But with those restrictions, come new processes. And by knowing and understanding them in advance,
you can help keep the line moving...

Get to your destination quickly and safely...

And avoid any embarrassing body cavity searches by large men with small flashlights.

Based on my own personal airport travel experiences, I offer you the following tips:

When dressing to travel by air, it's helpful to think of yourself as a mental patient. How would someone in a dangerous psych ward have to dress? That's right-- no sharp objects, no metal, no sense of personal style. To be more specific...

Don't wear a belt. Belts can beep in the metal detectors and thus require you to be patted down and scanned by large men named Mongo. It is better to lose your trousers and moon citizens of 19 different countries, than it is to meet Mongo, who is in a bad mood because his own family is sitting down without him to a giant turkey feast as we speak, and his obnoxious cousin Ray is getting the drumstick. As alternatives to your traditional wardrobe, consider wearing:
  • Sweats
  • Draw string lounge pants
  • Homer Simpson pajamas
All of these are appropriate airport wear, and will only cause people to giggle and point once you reach your final destination. In fact, just roll out of bed and go to the airport. Jeans and dress slacks have rivets and may need belts. So remember: they = Mongo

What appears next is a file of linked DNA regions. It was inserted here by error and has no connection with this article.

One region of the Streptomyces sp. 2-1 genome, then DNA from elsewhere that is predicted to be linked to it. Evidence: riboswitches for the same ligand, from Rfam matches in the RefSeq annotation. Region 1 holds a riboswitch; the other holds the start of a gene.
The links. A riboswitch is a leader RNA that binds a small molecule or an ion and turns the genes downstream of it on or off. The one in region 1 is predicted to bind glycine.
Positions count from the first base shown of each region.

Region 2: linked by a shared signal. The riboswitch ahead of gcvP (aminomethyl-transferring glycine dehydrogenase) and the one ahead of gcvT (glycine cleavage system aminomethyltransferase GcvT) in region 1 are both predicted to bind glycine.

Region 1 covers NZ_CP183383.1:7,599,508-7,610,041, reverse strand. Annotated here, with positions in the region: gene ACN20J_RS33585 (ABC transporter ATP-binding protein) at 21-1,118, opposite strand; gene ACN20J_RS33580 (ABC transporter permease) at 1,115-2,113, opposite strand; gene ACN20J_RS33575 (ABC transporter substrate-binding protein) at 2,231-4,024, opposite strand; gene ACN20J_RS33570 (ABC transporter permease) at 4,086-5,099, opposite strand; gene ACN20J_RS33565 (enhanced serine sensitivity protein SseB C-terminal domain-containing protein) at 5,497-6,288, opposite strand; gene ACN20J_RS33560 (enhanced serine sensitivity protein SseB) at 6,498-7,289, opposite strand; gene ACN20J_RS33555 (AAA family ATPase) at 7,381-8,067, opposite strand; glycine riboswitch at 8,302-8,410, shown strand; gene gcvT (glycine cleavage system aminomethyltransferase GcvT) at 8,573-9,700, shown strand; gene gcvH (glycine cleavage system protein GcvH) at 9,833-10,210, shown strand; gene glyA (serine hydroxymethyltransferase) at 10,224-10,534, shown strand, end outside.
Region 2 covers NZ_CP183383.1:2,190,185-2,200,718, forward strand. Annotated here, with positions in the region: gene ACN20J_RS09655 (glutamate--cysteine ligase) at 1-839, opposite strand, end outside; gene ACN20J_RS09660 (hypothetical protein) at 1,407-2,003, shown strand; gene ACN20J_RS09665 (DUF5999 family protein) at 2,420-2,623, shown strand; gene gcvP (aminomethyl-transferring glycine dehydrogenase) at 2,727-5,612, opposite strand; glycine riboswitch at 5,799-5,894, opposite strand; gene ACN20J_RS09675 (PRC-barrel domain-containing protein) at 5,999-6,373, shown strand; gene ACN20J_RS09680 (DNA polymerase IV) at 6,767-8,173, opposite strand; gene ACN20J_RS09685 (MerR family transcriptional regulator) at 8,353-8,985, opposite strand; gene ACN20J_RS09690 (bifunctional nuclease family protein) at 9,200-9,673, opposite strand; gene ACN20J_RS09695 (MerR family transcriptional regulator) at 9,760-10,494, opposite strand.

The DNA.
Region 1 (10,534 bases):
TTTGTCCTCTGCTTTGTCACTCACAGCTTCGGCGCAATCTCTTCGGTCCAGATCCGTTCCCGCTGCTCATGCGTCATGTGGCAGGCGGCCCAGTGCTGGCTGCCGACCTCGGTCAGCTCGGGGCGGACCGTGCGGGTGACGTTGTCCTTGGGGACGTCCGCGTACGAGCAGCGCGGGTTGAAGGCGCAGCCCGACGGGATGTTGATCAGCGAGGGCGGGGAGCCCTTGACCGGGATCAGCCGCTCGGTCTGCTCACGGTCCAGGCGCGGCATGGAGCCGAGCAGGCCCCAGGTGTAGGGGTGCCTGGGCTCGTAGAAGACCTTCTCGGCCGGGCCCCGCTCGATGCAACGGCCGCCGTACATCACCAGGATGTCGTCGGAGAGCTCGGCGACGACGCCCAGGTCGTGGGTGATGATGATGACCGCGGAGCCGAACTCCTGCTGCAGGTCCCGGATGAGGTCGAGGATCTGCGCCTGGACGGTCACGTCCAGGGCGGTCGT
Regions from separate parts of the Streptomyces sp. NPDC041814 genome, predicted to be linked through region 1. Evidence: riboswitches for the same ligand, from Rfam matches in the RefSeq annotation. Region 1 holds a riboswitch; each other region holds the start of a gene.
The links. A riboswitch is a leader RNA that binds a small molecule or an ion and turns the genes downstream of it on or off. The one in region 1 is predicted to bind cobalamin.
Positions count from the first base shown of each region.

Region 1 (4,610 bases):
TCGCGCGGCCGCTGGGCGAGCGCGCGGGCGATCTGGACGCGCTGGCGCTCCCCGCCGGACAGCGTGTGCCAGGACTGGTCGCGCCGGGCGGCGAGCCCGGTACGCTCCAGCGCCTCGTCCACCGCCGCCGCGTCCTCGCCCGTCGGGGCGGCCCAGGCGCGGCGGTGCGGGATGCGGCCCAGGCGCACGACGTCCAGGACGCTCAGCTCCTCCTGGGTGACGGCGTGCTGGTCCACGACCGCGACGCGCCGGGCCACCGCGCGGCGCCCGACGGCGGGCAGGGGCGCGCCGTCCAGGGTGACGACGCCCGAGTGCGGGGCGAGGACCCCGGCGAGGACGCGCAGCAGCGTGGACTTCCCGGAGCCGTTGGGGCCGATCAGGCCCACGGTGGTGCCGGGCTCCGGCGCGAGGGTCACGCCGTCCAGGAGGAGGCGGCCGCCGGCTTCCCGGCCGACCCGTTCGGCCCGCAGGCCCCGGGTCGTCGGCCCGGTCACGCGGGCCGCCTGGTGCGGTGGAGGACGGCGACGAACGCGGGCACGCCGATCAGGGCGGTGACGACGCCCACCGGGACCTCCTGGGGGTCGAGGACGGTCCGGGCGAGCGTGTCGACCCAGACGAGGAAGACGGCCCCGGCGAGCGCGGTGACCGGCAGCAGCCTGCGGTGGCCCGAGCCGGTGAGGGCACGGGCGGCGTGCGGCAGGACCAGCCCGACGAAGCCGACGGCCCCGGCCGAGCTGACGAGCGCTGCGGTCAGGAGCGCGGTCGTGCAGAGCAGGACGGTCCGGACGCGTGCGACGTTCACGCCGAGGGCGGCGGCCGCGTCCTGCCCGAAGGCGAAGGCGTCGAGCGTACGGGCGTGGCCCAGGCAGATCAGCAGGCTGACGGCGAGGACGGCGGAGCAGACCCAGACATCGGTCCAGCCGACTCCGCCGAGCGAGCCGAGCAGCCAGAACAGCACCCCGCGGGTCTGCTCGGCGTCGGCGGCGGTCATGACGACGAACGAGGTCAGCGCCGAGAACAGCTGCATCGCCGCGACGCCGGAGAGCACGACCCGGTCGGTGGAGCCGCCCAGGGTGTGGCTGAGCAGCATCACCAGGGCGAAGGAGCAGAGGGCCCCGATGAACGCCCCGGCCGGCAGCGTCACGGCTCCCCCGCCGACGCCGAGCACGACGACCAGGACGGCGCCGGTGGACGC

Don't wear a metal watch. You think you need to know the time regularly in order to make your connections. But this is really just a rumor. The metal wristwatch is the single largest reason metal detectors beep and passengers are taken into small backrooms by people dressed in black suits and sunglasses and then seen again 12 days later bruised and amnesic. So, does being able to track every little iddy bitty moment of your trip seem that necessary now? Somehow I bet it doesn't.

Forgo jewelry and metal hair accessories. "It's gold," you say, indicating your bling, and insisting the detectors will ignore it. Or "I need to see where I'm going," you reply, touching the barrette securing the bangs from your eyes.

Ah, but a single forgotten barrette going through security can mean the difference between making your destination, or spending quality time in a small glass booth in the airport. Sure, people may admire your name written in giant fourteen carat gold lettering under normal circumstances. But no one will be noticing it when you're pressing your nose against that glass booth , steaming up the window with your screams, wondering when someone, anyone, is going to scan you so you can make your plane.


Packing smartly for your trip can make things easier for yourself as you go through airport security.

Regarding bringing fluids with you. New airport regulations do not allow fluids in carry-on luggage over 3 ounce bottles in a quart sized Ziploc bag.

This means you must drain your entire body of blood and urine before passing through security. Every person walking through the secure area must be a dry husk by law, so they cannot possibly use their bodily fluids to build any sort of detonation device.

See, what you may not be aware of is, urine contains ammonia. And under the proper conditions, ammonia can be a very noxious gas. Dehydration is the only way to absolutely ensure everyone remains safe.

Remember to cut off all fluids two days before any air travel plans. Three ounce cup-sized beverages will be served on the plane.